Thoughts on Coping with the COVID-19 Crisis
A Family Conversation
By: Olivia and Meghan Spirito; Edited by Allison Kozicharow
WiRED International staff writers Olivia and Meghan Spirito sat down with their parents, Christopher and Jennifer, during a family dinner to discuss how COVID-19 is affecting their lives and to share their thoughts on volunteering for WiRED. The sisters came up with questions before dinner to ask each other and their parents. They recorded their answers during the dinner and then wrote the conversation down for this article.*
*WiRED notes that, unlike the Spiritos, many families in underserved areas of the world are experiencing hardships such as no shelter, food or health care. In Kisumu, Kenya, for example, WiRED’s community health workers are facing COVID-19 assaults on the population, 100-year floods driving thousands into the streets, people living under tarps without toilets or bathing facilities. Then the locust hit the fields growing their food, so starvation is hitting young and old alike.
It is June, and we have been impacted by the presence of COVID-19 in the U.S. for three months now. What has changed about your life during this time?
Meghan: During the pandemic, I was taken out of school and had my spring crew season canceled. It was upsetting that I couldn’t finish out the season with my senior boatmates. Over Zoom, we tried to stay connected even though those meetings never compared to being on the water. It was easier to handle everything, knowing that we were still together.
Olivia: I can relate, my most considerable change was being uprooted from college in the middle of the year. It was an incredibly difficult adjustment going from freedom and learning in lecture halls to living back at home and being taught over Zoom.
Chris: As odd as it may sound, this pandemic has made my life a bit easier as I have not had to travel anywhere and have been able to spend each day with my family.
Jenn: It has been challenging to adjust my psychotherapy practices to telehealth as the connection with clients is not as organic. The frequency of clients continuing with their therapy sessions has diminished. With that decrease, my income has significantly been affected.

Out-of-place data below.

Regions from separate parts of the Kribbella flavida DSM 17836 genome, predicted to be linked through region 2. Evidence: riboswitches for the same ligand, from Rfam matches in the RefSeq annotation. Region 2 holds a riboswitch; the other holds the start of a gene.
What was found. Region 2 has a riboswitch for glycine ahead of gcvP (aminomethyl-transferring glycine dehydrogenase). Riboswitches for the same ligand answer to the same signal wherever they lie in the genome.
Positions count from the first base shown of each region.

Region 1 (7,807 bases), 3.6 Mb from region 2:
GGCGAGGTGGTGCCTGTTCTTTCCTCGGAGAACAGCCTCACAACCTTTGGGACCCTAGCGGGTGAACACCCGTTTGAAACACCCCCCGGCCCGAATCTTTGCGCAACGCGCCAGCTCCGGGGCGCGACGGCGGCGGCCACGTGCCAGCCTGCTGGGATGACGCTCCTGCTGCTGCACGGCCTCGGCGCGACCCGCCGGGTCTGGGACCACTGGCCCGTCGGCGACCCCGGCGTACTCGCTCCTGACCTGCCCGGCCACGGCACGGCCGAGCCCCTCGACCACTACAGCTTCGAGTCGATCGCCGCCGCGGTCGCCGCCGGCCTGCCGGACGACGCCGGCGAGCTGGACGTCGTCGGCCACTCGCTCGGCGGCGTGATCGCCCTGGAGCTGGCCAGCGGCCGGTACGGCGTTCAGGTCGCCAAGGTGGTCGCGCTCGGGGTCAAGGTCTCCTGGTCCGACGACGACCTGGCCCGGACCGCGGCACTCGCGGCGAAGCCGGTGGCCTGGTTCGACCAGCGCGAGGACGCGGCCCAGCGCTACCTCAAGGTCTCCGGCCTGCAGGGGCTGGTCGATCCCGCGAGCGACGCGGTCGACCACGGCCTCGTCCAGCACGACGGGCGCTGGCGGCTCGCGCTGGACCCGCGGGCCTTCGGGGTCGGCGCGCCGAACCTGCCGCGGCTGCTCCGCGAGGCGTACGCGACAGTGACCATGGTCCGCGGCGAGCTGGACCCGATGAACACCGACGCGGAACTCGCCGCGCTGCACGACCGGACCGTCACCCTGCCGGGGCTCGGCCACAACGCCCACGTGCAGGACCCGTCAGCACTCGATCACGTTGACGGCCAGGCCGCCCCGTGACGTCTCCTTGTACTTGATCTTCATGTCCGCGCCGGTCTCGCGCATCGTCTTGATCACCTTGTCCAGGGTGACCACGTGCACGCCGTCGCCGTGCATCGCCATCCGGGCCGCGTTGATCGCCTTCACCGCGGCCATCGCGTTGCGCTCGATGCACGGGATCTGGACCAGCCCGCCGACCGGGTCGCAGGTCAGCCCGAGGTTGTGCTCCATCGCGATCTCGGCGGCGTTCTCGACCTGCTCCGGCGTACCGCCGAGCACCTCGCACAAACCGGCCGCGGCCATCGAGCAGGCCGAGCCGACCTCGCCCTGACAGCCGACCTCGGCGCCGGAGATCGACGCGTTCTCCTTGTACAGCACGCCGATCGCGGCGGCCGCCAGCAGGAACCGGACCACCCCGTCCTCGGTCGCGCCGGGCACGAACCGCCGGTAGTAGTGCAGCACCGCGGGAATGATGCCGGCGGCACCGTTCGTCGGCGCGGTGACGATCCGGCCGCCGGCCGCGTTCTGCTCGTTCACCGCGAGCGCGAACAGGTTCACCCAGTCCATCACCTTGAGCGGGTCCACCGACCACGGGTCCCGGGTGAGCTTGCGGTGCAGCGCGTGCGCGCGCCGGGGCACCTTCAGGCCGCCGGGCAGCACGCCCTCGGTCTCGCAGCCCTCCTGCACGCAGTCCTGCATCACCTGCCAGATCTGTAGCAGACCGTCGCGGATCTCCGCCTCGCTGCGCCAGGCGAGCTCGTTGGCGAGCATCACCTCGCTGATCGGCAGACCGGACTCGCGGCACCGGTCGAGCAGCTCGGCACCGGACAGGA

Olivia: Have your colleagues experienced similar challenges as yourself in their practice?
Jenn: Yes, the adjustment to the pandemic for most of my colleagues has been a financial challenge with reduced caseload as clients seem to be avoidant of telehealth.
How has COVID-19 affected your social life and relationships with friends?
Meghan: It was quite easy to stay in touch with friends who actively participate in the relationship by face timing, texting or just checking in every so often. Quarantine has shown who my real friends are. I’ve also found myself reaching out to people I never get the chance to talk to very often.
Olivia: The pandemic has made it more difficult to keep in touch with friends from university. I have kept in touch with friends who live nearby and can continue building our friendships by seeing each other in a “socially distant” fashion.
Meghan: Do you feel you missed out on making connections with new people?
Olivia: Yeah, I just started finding my real friends at school, but through quarantine, I have figured which connections were the strongest.
Jenn: I agree, the pandemic has highlighted who my closest friends are in my life. The mindfulness of connecting via zoom or text has led to more frequent connections. Yet, some relationships have shown to be better served in person versus relying on technology for connection.
Chris: I have found that due to COVID-19, I have been communicating with more people more often than before the pandemic. Partly this is due to the use of teleconferencing through my work and now COVID-19 is an area of interest that everyone is interested in talking about, and this has ended up reconnecting me with high school friends.
Did you discover anything about yourself during the pandemic?
Meghan: I’ve learned to appreciate the small interactions in life, whether that be after-school life talks with my teachers, the pain of practice with my boatmates, or being able to sit next to my best friends at a football game.
Olivia: Initially, I thought online school was going to be easier than regular school since I could learn everything at my speed. However, the lectures felt longer than usual, and not being able to ask questions made the information more confusing to learn. I now recognize my best style of learning is in-person lectures and that I need to ask questions more often than I thought.
Olivia: What was your favorite family activity during quarantine?
Chris: Definitely playing scrabble.
Meghan: You mean me beating you every time, haha?
Chris: You wish.
Jenn: I have learned I am more of an introvert than I realized. I enjoy my friendships and extended family, but I find contentment in being home with my daughters and husband. I also realized how vital it is for me to be active and outdoors to feel grounded, centered and tuned into the world.